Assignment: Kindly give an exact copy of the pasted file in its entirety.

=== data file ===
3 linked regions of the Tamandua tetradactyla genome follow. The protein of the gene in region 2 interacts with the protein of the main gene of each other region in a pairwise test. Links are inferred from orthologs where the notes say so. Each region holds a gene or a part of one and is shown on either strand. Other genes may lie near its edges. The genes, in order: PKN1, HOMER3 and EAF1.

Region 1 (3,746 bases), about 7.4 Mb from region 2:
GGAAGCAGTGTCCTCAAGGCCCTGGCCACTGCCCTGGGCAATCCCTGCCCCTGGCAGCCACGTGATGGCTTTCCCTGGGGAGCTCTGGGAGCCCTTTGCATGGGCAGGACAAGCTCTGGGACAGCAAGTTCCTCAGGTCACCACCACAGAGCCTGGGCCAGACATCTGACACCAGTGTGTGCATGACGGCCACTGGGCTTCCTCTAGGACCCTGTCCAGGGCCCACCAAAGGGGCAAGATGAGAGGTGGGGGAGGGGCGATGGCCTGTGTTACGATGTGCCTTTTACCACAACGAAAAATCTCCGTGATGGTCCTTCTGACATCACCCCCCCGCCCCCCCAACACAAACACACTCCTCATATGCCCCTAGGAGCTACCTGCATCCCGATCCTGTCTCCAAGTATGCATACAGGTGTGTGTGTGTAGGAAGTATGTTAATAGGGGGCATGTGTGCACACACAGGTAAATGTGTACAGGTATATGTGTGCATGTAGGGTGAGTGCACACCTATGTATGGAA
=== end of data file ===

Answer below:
3 linked regions of the Tamandua tetradactyla genome follow. The protein of the gene in region 2 interacts with the protein of the main gene of each other region in a pairwise test. Links are inferred from orthologs where the notes say so. Each region holds a gene or a part of one and is shown on either strand. Other genes may lie near its edges. The genes, in order: PKN1, HOMER3 and EAF1.

Region 1 (3,746 bases), about 7.4 Mb from region 2:
GGAAGCAGTGTCCTCAAGGCCCTGGCCACTGCCCTGGGCAATCCCTGCCCCTGGCAGCCACGTGATGGCTTTCCCTGGGGAGCTCTGGGAGCCCTTTGCATGGGCAGGACAAGCTCTGGGACAGCAAGTTCCTCAGGTCACCACCACAGAGCCTGGGCCAGACATCTGACACCAGTGTGTGCATGACGGCCACTGGGCTTCCTCTAGGACCCTGTCCAGGGCCCACCAAAGGGGCAAGATGAGAGGTGGGGGAGGGGCGATGGCCTGTGTTACGATGTGCCTTTTACCACAACGAAAAATCTCCGTGATGGTCCTTCTGACATCACCCCCCCGCCCCCCCAACACAAACACACTCCTCATATGCCCCTAGGAGCTACCTGCATCCCGATCCTGTCTCCAAGTATGCATACAGGTGTGTGTGTGTAGGAAGTATGTTAATAGGGGGCATGTGTGCACACACAGGTAAATGTGTACAGGTATATGTGTGCATGTAGGGTGAGTGCACACCTATGTATGGAA